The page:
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SEC ‘Closely Monitoring’ Stock Price Volatility As GameStop Saga Continues to Unfold

January 29, 2021by Victoria Turner and Sara Wilkerson
SEC ‘Closely Monitoring’ Stock Price Volatility As GameStop Saga Continues to Unfold
A GameStop store on 14th Street at Union Square, in New York City. (AP Photo/John Minchillo)

WASHINGTON – The Securities and Exchange Commission said Friday it is “closely monitoring and evaluating” the extreme price volatility of certain stock trading prices over the past several days.

The announcement came at the end of a week when amatuer traders organizing on the social media platform Reddit caused massive disruptions on Wall Street.

The statement from Acting SEC Chair Allison Herren Lee and Commissioners Hester Peirce, Elad Roisman and Caroline Crenshaw, did not mention GameStop — the traders’ preferred stock — or any social media or trading platforms by name.

However, they noted that while the market’s infrastructure “has proven resilient” this week, “extreme stock price volatility has the potential to expose investors to rapid and severe losses and undermine market confidence.”

Meanwhile, at the White House, Press Secretary Jen Psaki deferred questions on the trading situation to the SEC statement.

“We respect the role of regulatory agencies … it is under their purview at this time,” she said, during Friday’s press briefing.

What’s Going On? 

Wall Street’s wild ride began when shares of GameStop, which was trading at about $19 a share at the beginning of the month, suddenly began to surge — rising to $325 a share at the close of the markets on Friday afternoon.

The unlikely source of the sudden interest in GameStop, a video game and electronics retailer, was users of Reddit, specifically, investors who belong to an online Reddit subgroup called r/wallstreetbets.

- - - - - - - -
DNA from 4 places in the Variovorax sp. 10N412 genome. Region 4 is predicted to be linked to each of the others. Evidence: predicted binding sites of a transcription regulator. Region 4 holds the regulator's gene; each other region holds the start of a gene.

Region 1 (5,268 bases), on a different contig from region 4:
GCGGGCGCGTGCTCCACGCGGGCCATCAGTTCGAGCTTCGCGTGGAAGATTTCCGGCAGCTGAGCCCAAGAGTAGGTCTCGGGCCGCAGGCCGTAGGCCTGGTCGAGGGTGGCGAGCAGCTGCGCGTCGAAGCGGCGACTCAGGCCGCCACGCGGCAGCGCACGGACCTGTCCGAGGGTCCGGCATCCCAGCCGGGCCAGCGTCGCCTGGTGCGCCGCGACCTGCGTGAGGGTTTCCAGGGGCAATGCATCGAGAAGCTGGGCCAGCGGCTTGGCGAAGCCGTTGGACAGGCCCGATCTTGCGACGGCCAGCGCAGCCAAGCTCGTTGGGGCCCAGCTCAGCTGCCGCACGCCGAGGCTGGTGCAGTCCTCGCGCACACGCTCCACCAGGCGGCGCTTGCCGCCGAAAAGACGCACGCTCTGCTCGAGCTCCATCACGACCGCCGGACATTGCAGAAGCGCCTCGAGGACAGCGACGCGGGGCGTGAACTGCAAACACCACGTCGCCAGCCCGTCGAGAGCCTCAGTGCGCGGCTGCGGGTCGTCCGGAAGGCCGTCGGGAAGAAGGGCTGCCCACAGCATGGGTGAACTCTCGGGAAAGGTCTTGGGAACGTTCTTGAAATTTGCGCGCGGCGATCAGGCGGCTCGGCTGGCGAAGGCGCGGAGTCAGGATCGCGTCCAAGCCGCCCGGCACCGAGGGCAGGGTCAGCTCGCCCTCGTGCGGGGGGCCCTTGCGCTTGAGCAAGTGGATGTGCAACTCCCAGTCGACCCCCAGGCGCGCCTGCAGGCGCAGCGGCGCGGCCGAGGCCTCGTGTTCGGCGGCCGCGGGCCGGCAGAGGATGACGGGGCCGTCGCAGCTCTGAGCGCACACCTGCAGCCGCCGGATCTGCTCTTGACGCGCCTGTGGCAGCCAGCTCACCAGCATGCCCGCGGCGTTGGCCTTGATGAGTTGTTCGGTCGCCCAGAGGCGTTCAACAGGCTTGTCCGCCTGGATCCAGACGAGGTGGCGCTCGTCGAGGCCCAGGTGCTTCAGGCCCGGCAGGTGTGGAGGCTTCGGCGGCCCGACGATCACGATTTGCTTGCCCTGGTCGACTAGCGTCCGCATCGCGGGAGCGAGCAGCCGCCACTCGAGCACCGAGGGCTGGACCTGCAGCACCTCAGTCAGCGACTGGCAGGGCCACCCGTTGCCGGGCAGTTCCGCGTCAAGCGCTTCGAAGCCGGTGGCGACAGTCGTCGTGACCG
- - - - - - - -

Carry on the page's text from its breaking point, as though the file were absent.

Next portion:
According to published reports, they banded together to buy stocks in GameStop and other entertainment related companies like Blockbuster and AMC Theaters, after they realized these stocks were being shorted by Wall Street hedge funds. 

As a result of the sudden surge in trading of these stocks, investors, and the hedge funds in particular, were caught in a so-called “short squeeze,” in which they had to race to make up for the losses their hedge strategy was suddenly incurring.

Eventually, trading apps such as Robinhood and TD Ameritrade temporarily halted trading for GameStop and other companies, prompting criticism and concern over market manipulation.

To date, at least one class action has been filed by Robinhood users over the app’s removal of GameStop from its platform.

According to the lawsuit, “Robinhood’s actions were done purposefully and knowingly to manipulate the market for the benefit of people and financial intuitions who were not Robinhood’s customers.” 

What Will the SEC Do? 

According to the SEC’s statement, the Commission intends to respond to the stock market activity by working to, “protect investors, to maintain fair, orderly, and efficient markets, and to facilitate capital formation.”